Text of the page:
How Snow White and The Huntsman is taking the fairy-tale princess back to her dark roots – with a Lord Of The Rings-sized budget.
Ah, Snow White.
Such a charming Children’s tale. Remember the lovely bit when the adult Huntsman can’t kill Snow White because he’s fallen in love with her, even though she’s seven and that’s disgusting?
Or the jolly little sequence in which the Queen cheerfully devours what she thinks are the child’s liver and lungs? Or when the girl raids the dwarves’ alcohol stash? Or the prince insists the pre-teen marry him because he’s in love with her lifeless body? Or the rousing climax in which the Queen dances in red-hot iron shoes until she drops dead? Aren’t children’s stories adorable?
When it was unveiled at Comic-Con in 2011, just before it began shooting, Snow White and The Huntsman was described in most reports as a revisionist take on the fairy tale, swapping the traditional twee events for something more violent. But got back to the Grimm brothers’ telling of Schneewittchen Und Die Sieben Zwerge, from which all the above details come, and it’s saturated in blood, hatred and, frankly, some very questionable pre-teen adoration. If anything, Snow White and The Huntsman is closer to the wicked Grimm tone than any that have gone before. You can’t truly be faithful to Snow White without a little torture.
“I think we’re actually doing quite a classical telling of it,” says Kristen Stewart, who plays Snow White. Although, talking to Empire on the Pinewood Studios, set, she’s not exactly looking like a classical version of the character. Her long, dark hair is pulled back in a functional ponytail and she is dressed in grubby trousers, shirt and a long jacket that looks like it’s been through the machine on ‘sump oil wash’. No wafting skirts or even a hint of anything puffy.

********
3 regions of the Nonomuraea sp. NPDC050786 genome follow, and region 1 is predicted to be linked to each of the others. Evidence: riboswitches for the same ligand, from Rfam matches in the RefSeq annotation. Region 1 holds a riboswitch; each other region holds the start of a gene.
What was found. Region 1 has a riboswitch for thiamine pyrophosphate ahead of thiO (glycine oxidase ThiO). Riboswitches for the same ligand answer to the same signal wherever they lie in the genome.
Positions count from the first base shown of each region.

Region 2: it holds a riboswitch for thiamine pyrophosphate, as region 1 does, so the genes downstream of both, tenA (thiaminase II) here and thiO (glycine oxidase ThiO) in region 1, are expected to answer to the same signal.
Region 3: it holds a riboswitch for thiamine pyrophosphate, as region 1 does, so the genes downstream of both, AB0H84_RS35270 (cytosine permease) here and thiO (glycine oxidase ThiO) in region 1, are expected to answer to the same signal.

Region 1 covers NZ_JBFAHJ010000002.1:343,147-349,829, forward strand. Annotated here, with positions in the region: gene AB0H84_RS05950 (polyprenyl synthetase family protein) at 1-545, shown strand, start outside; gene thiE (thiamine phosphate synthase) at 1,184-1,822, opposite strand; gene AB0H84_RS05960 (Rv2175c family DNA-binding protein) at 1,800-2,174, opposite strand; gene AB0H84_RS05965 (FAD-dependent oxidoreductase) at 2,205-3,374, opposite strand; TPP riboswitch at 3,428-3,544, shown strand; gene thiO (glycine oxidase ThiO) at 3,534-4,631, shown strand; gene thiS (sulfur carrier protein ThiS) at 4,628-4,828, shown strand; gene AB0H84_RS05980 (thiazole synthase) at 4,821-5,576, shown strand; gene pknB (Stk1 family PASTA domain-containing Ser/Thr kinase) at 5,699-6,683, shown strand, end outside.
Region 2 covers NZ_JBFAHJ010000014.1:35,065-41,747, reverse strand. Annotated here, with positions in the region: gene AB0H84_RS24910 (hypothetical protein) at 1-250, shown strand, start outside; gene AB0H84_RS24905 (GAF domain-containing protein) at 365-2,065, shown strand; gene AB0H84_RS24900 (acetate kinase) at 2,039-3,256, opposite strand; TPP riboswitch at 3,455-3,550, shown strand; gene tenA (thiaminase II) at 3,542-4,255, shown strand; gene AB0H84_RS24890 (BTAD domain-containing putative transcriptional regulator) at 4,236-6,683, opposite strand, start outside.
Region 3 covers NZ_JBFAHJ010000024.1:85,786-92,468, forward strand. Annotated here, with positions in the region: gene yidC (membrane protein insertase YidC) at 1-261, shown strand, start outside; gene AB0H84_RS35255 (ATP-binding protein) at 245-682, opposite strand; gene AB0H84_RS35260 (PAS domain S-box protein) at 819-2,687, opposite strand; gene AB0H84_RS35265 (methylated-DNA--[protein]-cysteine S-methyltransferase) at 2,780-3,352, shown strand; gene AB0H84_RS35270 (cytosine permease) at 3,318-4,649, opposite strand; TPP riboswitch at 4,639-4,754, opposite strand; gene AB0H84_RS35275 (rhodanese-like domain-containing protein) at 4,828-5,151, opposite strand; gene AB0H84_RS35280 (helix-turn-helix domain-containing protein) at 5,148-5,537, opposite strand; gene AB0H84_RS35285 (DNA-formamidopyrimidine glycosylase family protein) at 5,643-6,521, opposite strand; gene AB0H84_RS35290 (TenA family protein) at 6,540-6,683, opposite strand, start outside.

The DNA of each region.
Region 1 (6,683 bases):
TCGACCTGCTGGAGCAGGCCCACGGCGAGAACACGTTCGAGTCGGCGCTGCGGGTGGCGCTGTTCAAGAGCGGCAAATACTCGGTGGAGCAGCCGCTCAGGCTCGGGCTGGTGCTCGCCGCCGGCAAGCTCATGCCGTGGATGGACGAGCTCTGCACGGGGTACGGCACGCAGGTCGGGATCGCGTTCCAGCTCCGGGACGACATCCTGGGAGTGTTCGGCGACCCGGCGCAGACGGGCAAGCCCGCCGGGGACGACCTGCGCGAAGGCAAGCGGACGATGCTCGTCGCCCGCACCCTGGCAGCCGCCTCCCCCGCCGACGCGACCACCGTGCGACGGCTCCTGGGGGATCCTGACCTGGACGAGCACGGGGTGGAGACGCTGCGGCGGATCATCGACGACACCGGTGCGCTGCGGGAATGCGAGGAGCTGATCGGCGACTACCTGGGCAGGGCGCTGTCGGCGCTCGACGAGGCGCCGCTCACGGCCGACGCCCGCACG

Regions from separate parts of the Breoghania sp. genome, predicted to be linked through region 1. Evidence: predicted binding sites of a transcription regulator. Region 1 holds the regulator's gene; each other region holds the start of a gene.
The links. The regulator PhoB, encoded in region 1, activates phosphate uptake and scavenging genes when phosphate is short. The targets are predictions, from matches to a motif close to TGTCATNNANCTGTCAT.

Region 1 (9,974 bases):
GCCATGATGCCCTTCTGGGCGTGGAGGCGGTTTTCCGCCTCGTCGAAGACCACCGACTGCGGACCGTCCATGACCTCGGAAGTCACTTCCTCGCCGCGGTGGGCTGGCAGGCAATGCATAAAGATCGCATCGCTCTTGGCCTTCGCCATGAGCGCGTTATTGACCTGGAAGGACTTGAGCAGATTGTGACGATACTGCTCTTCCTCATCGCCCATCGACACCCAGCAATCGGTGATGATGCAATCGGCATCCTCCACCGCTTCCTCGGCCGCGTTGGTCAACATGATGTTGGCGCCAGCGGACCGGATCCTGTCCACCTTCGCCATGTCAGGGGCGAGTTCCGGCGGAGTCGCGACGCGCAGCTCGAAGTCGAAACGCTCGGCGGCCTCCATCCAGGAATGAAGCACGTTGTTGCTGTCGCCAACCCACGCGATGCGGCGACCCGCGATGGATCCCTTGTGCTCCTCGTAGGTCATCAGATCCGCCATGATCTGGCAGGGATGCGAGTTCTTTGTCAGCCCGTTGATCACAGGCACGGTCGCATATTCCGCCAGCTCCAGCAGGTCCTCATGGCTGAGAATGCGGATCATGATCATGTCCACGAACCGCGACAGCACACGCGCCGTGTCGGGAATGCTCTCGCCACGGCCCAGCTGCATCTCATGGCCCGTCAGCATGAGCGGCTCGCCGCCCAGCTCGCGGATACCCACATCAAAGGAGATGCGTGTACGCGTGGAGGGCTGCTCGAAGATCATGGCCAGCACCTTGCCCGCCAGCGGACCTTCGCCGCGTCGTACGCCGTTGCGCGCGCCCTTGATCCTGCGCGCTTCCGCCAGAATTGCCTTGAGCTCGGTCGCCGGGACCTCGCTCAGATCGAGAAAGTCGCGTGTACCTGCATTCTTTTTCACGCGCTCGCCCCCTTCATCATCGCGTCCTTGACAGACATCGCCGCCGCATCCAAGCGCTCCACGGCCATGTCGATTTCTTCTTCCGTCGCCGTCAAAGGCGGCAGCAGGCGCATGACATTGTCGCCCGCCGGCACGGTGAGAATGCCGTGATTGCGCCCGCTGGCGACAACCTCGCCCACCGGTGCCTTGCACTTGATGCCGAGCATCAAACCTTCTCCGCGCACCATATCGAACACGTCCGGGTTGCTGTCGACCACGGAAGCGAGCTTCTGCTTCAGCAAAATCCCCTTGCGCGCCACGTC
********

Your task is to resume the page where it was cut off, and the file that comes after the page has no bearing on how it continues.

“I don’t think I traditionally knew anything of Snow White other than the Disney version, and that is really quite different from the original story, which is much more [sinister and bloody]. There are obviously real changes to our story, but in terms of who she is, which is very much the innocent, I think we’re really in keeping with the original character.”
Evan Daugherty’s script for Snow White and the Huntsman was one of the most popular in Hollywood back in 2010, appearing on the Black List, an annual collection of the most liked screenplays yet to go into production. After Tim Burton’s Alice In Wonderland had turned a twist on a classic children’s tale into a billion-dollar box office, it also happened to fit the mould of a newly attractive subgenre: the kids’ classic that’s, y’know, not for kids. It was so desired that it sold for a reported $3 million, a huge amount for a spec script.
Daugherty’s story started much as the Grimm Brothers’ version does, with an Evil Queen who is consumed by her own beauty and when her mirror, a sort of eerier version of Tyra Banks on “America’s Next Top Model,” tells her that her beauty has been surpassed, orders the death of her stepdaughter, Snow White. Her eternal gorgeousness is her defining characteristic and must be maintained at all costs.
Then it veers a little from the original text. The Huntsman ordered to kill Snow White spares her life, but becomes something of a mentor and trainer to the girl, who is considered by a band of dwarves (this version has eight, rather than the traditional seven) to be the one person who can free their world from the Queen’s poisonous reign. There follows a fight to reclaim the throne and absolutely no singing or heigh-hoing whatsoever.
This script has landed, surprisingly, in the lap of a director with precisely no feature film credits to his name.
On set, Rupert Sanders, is as mellow as can be, a youthful but wearly- looking fortysomething standing calmly in the midst of a fake forest which, despite being covered in ‘Snow’ (extra-fine grade, according to the boxes), is sweltering. Dwarves of varying sizes are milling about (though full-size actors, such as Ian McShane, Ray Winstone and Nick Frost, are playing the roles, all have smaller doubles for long shots – including one, disarmingly, with a beard which emanates the inmistakable voice of a woman), swords are being waved at absolutely nothing, and Evil Queen Charlize Theron is fretting about accidentally stabbling Chris Hemswort in the face (“I like you, so I don’t want to do that”) Among it all, stands Sanders, a man steering a $200 million ship and of whom very few outside this set have ever heard.